Dr Arefin, a Professor of Dhaka University's (DU's) Mass Communication and Journalism Department, said information is as powerful as nuclear bombs. "So, disinformation can badly affect society, country, and the entire world."

Fake and fabricated information is being circulated through social media, taking advantage of the absence of an editing system. "Such disinformation and fake news can create instability in the country and society," he observed.

Dr Arefin said journalists must cultivate skepticism and present any information to readers after verifying the sources to separate fact from fiction.

He urged journalists to play their role with social responsibility by highlighting social problems with objective and accurate information. "There's no alternative to truthful news stories. Fake is always artificial and it can't be news. I hope journalists will work as soldiers of reality, maintaining objectivity, neutrality, accuracy, and professional ethics."

Prof Shakhawat said: "Though social media can't ensure authenticity, it is a fact that we're get breaking news first from this platform instead of mainstream media. Under the circumstances, it is very crucial to make social media responsible to check baseless and false information."

He urged the journalists not to be misguided by rumour and avoid filing news of rumours. "Rather, you can make a story about the reason and source of the rumour."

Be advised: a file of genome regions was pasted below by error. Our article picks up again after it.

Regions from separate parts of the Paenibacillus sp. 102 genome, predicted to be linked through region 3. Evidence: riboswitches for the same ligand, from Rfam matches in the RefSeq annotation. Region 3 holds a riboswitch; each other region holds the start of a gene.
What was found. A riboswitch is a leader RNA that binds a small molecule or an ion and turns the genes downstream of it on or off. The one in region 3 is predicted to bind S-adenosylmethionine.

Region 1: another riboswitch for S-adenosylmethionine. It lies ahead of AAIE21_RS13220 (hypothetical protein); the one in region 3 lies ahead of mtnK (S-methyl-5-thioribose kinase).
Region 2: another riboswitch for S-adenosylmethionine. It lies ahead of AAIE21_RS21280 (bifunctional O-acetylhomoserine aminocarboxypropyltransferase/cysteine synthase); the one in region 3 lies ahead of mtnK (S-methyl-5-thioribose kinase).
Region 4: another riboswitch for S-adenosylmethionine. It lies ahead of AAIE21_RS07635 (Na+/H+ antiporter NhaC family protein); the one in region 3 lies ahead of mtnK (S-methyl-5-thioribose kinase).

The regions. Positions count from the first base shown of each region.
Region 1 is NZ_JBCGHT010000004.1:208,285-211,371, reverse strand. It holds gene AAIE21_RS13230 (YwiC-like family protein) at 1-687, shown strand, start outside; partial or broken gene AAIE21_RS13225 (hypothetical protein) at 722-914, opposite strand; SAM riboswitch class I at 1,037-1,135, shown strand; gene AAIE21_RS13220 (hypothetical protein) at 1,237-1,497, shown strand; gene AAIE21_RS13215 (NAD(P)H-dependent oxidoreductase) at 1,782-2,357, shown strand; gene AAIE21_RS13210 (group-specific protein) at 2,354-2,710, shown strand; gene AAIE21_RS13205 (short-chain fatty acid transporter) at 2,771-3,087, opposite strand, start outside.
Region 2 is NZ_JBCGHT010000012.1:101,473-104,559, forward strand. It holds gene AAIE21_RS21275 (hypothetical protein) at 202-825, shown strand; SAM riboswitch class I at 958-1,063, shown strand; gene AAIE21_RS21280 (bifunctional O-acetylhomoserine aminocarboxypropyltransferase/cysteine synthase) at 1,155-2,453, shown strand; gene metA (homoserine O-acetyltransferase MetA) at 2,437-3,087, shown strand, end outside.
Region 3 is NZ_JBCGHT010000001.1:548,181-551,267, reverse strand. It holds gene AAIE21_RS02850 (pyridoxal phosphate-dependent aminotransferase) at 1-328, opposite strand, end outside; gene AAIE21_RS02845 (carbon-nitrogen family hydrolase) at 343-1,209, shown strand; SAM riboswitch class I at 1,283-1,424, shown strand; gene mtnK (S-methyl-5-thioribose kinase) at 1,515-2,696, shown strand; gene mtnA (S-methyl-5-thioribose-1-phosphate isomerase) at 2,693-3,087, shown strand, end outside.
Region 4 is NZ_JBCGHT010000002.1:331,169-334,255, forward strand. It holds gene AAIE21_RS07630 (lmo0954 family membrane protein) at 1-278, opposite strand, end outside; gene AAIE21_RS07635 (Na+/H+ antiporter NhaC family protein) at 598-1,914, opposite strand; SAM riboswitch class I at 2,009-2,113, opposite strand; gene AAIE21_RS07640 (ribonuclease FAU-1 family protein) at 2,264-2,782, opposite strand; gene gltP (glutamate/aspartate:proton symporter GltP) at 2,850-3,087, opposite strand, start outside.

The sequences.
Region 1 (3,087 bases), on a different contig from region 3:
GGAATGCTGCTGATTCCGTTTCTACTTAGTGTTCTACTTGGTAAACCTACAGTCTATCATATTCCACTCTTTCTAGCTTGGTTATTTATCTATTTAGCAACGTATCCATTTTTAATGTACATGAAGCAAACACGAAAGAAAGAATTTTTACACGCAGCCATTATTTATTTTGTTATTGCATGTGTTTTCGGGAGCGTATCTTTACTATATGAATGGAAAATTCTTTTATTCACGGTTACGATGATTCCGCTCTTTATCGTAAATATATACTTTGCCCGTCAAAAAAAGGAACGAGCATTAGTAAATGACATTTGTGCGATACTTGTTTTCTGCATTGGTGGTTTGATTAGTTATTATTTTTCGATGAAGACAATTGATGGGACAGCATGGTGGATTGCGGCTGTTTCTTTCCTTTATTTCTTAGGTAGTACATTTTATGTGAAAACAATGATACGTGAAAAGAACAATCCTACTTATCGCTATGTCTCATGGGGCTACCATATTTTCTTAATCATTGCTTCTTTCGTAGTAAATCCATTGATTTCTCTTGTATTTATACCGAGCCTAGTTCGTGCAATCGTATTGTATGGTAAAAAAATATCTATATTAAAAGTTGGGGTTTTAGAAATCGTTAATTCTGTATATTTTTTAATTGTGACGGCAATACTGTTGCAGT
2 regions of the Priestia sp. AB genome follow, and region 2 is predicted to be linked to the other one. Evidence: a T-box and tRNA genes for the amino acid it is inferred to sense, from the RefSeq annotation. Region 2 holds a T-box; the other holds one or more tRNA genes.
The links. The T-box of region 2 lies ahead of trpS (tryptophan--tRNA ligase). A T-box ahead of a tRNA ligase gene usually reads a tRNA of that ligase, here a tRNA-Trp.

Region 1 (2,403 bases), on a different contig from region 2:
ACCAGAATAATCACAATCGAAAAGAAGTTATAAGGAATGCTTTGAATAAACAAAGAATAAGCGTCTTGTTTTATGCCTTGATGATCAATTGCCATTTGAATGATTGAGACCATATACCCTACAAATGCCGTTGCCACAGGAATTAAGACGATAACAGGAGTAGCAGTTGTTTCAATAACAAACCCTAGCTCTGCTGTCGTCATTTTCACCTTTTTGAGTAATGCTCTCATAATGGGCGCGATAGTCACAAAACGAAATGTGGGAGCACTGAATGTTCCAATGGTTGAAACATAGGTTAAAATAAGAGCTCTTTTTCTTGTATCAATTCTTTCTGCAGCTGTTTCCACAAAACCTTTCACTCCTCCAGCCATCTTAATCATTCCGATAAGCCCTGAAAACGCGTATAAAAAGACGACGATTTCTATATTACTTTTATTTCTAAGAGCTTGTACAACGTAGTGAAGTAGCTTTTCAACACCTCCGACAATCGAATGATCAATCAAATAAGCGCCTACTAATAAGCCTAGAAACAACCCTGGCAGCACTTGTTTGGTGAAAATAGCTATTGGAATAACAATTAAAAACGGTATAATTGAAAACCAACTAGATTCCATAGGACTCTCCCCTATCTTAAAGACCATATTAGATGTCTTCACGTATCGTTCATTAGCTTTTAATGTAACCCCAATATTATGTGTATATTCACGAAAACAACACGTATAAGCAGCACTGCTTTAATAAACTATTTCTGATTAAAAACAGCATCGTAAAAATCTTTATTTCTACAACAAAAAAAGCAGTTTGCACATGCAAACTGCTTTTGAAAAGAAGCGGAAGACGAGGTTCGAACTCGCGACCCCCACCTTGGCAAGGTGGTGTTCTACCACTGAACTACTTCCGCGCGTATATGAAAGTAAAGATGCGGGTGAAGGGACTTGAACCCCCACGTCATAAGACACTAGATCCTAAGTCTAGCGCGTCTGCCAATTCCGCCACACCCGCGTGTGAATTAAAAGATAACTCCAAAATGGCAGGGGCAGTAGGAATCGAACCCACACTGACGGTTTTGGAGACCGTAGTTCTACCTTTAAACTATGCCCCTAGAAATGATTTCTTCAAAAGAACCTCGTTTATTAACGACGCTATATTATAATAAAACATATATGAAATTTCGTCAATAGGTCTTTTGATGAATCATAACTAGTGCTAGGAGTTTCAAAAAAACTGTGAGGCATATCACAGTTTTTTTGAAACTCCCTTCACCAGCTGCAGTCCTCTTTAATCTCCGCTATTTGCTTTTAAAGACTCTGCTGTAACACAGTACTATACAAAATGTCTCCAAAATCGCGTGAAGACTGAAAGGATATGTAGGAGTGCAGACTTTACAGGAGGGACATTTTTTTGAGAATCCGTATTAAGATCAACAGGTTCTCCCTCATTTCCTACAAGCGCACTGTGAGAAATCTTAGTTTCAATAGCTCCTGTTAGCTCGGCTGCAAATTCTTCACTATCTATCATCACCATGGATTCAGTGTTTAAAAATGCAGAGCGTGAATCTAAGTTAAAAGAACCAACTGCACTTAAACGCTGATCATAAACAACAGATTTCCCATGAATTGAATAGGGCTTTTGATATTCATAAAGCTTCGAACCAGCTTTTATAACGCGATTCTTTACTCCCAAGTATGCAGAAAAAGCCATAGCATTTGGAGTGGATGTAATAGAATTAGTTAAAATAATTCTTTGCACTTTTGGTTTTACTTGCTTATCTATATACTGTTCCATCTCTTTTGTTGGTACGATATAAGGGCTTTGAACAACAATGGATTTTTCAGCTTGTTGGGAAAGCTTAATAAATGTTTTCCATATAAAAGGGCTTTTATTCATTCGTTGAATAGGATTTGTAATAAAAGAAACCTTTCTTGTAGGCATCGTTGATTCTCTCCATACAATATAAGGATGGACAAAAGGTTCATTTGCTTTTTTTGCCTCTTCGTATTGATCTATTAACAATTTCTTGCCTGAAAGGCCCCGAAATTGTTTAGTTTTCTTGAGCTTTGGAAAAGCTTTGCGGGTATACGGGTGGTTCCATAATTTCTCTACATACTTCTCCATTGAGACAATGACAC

Prof Shakhawat also focused on working neutrally, rising above political belief and ideology.

"No party newspaper or politically-biased newspaper can attract readers. No partisan newspaper got popularity in our country and any part of the world. Journalists must present truths neutrally, maintaining professionalism."

He also bemoaned that journalists in the country are failing to play their due role in maintaining professionalism due to divisions based on political beliefs.

Enayetullah Khan said the changing media landscape is making it difficult to determine the best way to respond to fake news.

"Thorough fact-checking or media literacy might help, but we need to invent new ones to fight fake news and yellow journalism. We, at the United News of Bangladesh (UNB), are working on that," he said.

Among the solutions, the UNB editor-in-chief proposed creation of an Internet Ombudsman, a recommendation made before the Parliamentary Assembly of the Council of Europe.

"This solution would allow the actors/users and intermediaries of the internet in good faith to obtain a recommendation on licit or illicit content," Khan said.

He said opposing opinions and vibrant debate are very important for democracy and UNB has captured the discourse very quietly.

Khan stressed the importance of accountability: "We all have to be accountable in our personal life and social life."

Prime Minister's Additional Press Secretary, Md Nazrul Islam, said the journalist community, particularly district correspondents, can help check corruption by producing fact-based reports on anomalies of society as Prime Minister Sheikh Hasina has announced a zero-tolerance policy against corruption.

He suggested that district-level journalists make human interest stories alongside reports on different regular issues like road accidents to sensitize people to social problems.